By Azadeh DastyariA young girl protesting at a rally to bring refugees on Nauru and Manus Island to Australia.
Australia was one of 176 countries to vote in favour of the Global Compact on Refugees (refugee compact) in mid-November this year. The United Nations General Assembly will adopt it by the end of 2018.
However, Australia did not join the Global Compact for Safe, Orderly and Regular Migration (migration compact) at a conference in Morocco on December 10-11.
There is much confusion about the two compacts, with commentators often conflating the two documents. However, they are distinct agreements with differing subjects.
The term refugee used in the refugee compact has a specific meaning under international law. It refers to a person outside their own country who fears persecution because of their race, nationality, membership of a particular social group or political opinion.
As a signatory to the Refugee Convention and Refugee Protocol, Australia has particular obligations to refugees under these two treaties. The refugee compact does not replace these obligations. Instead, it is a non-binding agreement that intends to provide a basis for predictable and equitable burden- and responsibility-sharing.
The Refugee Compact lists four objectives. They are to:
Unlike the term refugee, the term migrant does not have a precise meaning under international law. Australia does not have any specific international legal obligations to migrants beyond respecting their human rights under the human rights treaties to which it is a party.
The migration compact does not create any new binding legal obligations on states such as Australia. Instead, it has a...
Support and wellbeing of survivors is, and always should be, at the heart of this issue, said Anna Brown, incoming CEO of Equality Australia and Director of Legal Advocacy at the Human Rights Law Centre.
It is imperative that there are stronger laws and support for survivors, and also education about the harm caused by the cultural ideas and messaging prevalent within faith communities.
Its fantastic that the ALP has listened to survivors and researchers. Changing their policy to reflect that gay conversion is broader than therapeutic practices and acknowledging that the ideology behind gay conversion is also harmful, is an important step toward protecting the community, said Mr Csabs.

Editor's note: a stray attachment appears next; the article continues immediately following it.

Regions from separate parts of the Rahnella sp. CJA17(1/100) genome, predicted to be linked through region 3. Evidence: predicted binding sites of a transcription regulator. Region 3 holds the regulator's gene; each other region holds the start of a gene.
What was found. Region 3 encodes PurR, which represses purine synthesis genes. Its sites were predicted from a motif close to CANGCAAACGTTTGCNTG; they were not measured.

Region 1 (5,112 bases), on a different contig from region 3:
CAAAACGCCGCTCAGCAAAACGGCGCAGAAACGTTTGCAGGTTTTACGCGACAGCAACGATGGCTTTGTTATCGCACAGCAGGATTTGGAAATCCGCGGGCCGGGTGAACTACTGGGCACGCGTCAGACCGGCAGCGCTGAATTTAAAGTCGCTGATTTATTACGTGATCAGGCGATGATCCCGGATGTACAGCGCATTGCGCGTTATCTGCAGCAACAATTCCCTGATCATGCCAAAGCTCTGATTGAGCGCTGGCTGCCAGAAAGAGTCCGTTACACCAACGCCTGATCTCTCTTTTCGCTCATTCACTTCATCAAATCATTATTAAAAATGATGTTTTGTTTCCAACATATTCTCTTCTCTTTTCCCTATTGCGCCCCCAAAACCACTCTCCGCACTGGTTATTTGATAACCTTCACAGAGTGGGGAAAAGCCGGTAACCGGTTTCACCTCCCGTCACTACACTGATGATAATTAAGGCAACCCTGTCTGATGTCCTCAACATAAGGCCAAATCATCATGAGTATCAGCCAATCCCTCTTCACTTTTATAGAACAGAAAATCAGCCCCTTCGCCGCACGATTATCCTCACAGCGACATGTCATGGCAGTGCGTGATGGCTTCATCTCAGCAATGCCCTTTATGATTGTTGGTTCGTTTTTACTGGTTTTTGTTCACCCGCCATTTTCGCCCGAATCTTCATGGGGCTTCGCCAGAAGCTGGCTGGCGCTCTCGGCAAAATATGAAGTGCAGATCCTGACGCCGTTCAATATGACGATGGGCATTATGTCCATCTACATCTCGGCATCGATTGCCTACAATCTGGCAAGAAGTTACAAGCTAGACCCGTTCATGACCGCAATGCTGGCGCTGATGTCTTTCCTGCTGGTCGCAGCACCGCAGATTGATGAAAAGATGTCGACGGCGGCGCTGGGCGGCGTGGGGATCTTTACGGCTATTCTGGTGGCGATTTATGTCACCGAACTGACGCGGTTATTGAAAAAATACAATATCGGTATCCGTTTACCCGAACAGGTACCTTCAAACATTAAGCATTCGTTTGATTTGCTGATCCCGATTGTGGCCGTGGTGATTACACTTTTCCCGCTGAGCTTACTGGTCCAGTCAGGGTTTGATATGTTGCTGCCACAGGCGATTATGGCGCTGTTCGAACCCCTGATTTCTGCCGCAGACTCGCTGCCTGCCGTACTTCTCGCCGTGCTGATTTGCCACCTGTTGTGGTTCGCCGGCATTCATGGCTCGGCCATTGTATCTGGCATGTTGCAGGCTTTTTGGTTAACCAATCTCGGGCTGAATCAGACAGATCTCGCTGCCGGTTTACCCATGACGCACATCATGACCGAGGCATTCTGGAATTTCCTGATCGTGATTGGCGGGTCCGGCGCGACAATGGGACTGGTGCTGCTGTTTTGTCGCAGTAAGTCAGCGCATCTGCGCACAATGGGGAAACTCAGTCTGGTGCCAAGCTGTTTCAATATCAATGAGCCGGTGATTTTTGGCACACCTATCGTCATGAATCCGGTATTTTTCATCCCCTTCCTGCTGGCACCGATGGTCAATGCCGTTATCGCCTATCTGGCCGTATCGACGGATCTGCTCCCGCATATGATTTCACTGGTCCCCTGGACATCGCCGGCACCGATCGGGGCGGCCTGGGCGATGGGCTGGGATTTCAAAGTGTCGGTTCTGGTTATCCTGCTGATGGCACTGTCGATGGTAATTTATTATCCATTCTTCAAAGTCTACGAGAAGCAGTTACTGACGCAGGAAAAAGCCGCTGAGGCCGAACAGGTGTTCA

The changes in the ALP platform reflect a key recommendation of the Human Rights Law Centre and La Trobe University Report ...
Todays maps focus on the performance of the Greens, who went backwards in terms of votes, yet managed to win a record number of lower house seats at a general election.
This first map shows the primary vote swing for the Greens in the 88 electorates.
Seats coloured dark green or bright green mostly swung to the Greens. Pale green seats had a small negative swing, with the brown seats doing worst.
In the recent past weve seen the Greens gain swings in the inner city while losing ground in regional parts of Victoria, but the picture from this election isnt quite as clear.
Yes there was a big increase in the Greens vote in Northcote, Prahran and Richmond (the last helped by the absence of a Liberal candidate), but the Greens vote went slightly backwards in Melbourne and Albert Park, and barely increased in Brunswick.
This second map shows the two-candidate-preferred vote by booth in non-classic seats. This includes five Labor vs Greens races, one Labor vs independent race and one Liberal vs Greens race, all in a contiguous area in the inner city stretching from Prahran to Pascoe Vale.
The map also shows the map data for Mildura, Morwell, Shepparton and Geelong, but you have to zoom out to see those areas.
You can also toggle the map to see the swing by booth, but only for four inner-city Labor vs Greens races for some obscure technical reasons.
Thats about it for today. Ill have more maps tomorrow.
Featured Dish: 24hr Braised Lamb Shoulder Babajan is a modern Turkish and Middle Eastern eatery situated in Carlton North. Their new summer lunch and dinner menu have a host of sharing and small plates, including Warm Olives, Baba Ganouj with Crispy Sucuk, Pickled Octopus with Marash Chilli & Oregano and Saganaki with Pears. Or head 
When: 4:30pm 19th December 2018 Where: Australian Federal Police, 383 LaTrobe St, West Melbourne, VIC Facebook event here Bahraini refugee Hakeem Al-Araibi, a permanent Australian resident living in Melbourne, is being held in Thailand and faces deportation back to the threat of torture in Bahrian. He fled Bahrain because of persecution and torture due to(...)